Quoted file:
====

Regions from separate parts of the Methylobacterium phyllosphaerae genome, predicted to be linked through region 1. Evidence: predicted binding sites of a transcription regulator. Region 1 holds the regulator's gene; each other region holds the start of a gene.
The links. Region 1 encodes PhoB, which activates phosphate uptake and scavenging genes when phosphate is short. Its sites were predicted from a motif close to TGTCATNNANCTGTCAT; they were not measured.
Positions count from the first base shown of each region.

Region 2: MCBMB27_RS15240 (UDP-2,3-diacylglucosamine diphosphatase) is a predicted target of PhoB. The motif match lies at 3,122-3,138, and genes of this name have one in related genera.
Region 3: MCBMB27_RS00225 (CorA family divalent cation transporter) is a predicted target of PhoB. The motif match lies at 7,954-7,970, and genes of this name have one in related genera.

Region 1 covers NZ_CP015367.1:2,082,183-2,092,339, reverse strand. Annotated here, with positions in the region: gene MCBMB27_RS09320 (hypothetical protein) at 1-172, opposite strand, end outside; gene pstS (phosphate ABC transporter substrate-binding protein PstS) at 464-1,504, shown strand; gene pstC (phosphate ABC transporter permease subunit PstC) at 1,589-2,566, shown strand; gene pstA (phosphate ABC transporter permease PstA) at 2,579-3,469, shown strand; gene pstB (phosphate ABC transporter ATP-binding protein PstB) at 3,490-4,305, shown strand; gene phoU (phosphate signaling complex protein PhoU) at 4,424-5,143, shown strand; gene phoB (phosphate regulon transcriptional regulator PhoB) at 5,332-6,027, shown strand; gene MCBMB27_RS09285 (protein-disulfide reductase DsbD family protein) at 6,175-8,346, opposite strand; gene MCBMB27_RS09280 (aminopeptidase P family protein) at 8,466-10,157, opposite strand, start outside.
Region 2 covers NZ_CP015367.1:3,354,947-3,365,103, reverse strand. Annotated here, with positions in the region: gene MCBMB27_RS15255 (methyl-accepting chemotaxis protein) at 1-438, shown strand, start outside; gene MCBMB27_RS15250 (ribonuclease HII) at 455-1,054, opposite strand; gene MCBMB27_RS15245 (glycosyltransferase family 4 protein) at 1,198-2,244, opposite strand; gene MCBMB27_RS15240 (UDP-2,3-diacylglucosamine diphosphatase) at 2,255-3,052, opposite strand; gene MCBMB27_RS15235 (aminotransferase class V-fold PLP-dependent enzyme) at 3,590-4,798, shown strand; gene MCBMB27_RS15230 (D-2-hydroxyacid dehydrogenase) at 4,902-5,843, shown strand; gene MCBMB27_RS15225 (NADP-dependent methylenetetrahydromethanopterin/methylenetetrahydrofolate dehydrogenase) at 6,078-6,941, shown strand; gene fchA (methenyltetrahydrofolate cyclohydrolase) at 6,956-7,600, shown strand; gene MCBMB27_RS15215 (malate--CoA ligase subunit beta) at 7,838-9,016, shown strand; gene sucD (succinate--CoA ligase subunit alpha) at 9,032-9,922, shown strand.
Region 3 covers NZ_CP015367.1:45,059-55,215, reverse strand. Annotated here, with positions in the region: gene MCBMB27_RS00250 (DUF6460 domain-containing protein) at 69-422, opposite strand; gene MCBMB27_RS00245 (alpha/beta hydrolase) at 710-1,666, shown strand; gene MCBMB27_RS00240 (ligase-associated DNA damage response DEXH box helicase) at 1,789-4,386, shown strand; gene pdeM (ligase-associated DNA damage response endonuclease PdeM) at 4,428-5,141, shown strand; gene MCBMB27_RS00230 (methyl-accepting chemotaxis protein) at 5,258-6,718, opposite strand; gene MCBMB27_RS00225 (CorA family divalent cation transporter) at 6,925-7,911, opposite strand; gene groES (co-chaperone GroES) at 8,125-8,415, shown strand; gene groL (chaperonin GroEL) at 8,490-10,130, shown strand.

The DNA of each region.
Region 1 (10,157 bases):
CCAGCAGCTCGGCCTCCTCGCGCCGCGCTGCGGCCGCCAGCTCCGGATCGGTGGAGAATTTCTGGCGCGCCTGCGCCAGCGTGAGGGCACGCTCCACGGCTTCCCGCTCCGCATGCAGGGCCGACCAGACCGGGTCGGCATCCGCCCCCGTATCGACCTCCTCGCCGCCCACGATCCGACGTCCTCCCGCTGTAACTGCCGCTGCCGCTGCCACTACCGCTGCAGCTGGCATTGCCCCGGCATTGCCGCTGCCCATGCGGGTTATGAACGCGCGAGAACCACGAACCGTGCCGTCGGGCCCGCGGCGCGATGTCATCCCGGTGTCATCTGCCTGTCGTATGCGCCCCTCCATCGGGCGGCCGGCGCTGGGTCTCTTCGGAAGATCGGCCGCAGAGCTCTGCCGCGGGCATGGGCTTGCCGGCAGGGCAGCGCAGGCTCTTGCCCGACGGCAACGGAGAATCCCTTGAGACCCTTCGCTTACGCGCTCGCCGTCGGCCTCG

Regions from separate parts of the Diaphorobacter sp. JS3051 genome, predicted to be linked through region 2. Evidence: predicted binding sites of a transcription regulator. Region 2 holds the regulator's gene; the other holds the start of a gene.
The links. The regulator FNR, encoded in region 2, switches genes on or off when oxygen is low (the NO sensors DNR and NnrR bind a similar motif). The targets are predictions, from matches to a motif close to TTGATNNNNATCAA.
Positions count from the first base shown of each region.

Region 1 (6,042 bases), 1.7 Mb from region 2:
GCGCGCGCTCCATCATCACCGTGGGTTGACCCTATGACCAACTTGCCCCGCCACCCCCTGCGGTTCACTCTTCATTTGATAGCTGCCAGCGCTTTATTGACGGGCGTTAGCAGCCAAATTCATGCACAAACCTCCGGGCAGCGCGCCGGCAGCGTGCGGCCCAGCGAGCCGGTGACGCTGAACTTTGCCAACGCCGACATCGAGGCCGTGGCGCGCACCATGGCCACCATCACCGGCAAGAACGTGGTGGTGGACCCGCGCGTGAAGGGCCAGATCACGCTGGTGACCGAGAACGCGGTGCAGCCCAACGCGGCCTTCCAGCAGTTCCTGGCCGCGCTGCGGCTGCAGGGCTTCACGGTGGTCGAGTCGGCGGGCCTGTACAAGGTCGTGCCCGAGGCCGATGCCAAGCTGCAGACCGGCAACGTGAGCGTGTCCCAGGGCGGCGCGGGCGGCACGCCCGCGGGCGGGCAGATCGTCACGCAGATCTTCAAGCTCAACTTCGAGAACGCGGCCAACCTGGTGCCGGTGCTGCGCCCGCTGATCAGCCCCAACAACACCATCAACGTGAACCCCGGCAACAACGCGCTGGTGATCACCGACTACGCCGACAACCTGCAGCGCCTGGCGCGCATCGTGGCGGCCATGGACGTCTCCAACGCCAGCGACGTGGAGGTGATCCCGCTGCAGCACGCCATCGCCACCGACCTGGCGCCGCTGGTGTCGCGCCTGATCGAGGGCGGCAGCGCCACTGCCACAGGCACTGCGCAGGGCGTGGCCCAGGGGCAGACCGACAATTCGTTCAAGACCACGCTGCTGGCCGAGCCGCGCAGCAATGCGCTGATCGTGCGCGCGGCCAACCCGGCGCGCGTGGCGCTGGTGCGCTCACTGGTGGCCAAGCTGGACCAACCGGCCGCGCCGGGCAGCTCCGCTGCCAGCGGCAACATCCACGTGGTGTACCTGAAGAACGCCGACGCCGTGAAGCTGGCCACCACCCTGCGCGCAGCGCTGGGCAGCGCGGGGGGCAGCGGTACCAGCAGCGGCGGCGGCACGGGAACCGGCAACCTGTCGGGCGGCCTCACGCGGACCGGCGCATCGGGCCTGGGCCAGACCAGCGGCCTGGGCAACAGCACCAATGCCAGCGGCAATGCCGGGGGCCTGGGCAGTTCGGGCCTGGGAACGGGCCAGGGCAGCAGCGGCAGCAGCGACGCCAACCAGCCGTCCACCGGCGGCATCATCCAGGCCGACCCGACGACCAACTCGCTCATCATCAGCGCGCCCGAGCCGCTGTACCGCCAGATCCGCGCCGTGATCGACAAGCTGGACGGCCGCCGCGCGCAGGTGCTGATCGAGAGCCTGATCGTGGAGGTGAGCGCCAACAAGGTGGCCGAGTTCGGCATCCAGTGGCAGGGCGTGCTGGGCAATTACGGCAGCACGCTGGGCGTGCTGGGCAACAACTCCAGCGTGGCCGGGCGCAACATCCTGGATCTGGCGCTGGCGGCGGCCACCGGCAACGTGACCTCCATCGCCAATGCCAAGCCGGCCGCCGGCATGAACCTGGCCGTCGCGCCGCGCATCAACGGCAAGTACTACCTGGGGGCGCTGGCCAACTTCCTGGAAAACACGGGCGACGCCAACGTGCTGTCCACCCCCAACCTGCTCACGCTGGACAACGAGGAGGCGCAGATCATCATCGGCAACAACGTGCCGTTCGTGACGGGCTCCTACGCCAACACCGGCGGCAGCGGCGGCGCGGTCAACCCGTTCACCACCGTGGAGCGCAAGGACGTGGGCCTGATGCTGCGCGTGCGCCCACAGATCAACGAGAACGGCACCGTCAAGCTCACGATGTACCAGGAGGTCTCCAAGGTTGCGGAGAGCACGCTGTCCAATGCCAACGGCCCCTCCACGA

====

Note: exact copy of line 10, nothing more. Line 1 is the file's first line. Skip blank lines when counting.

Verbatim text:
Region 1 (10,157 bases):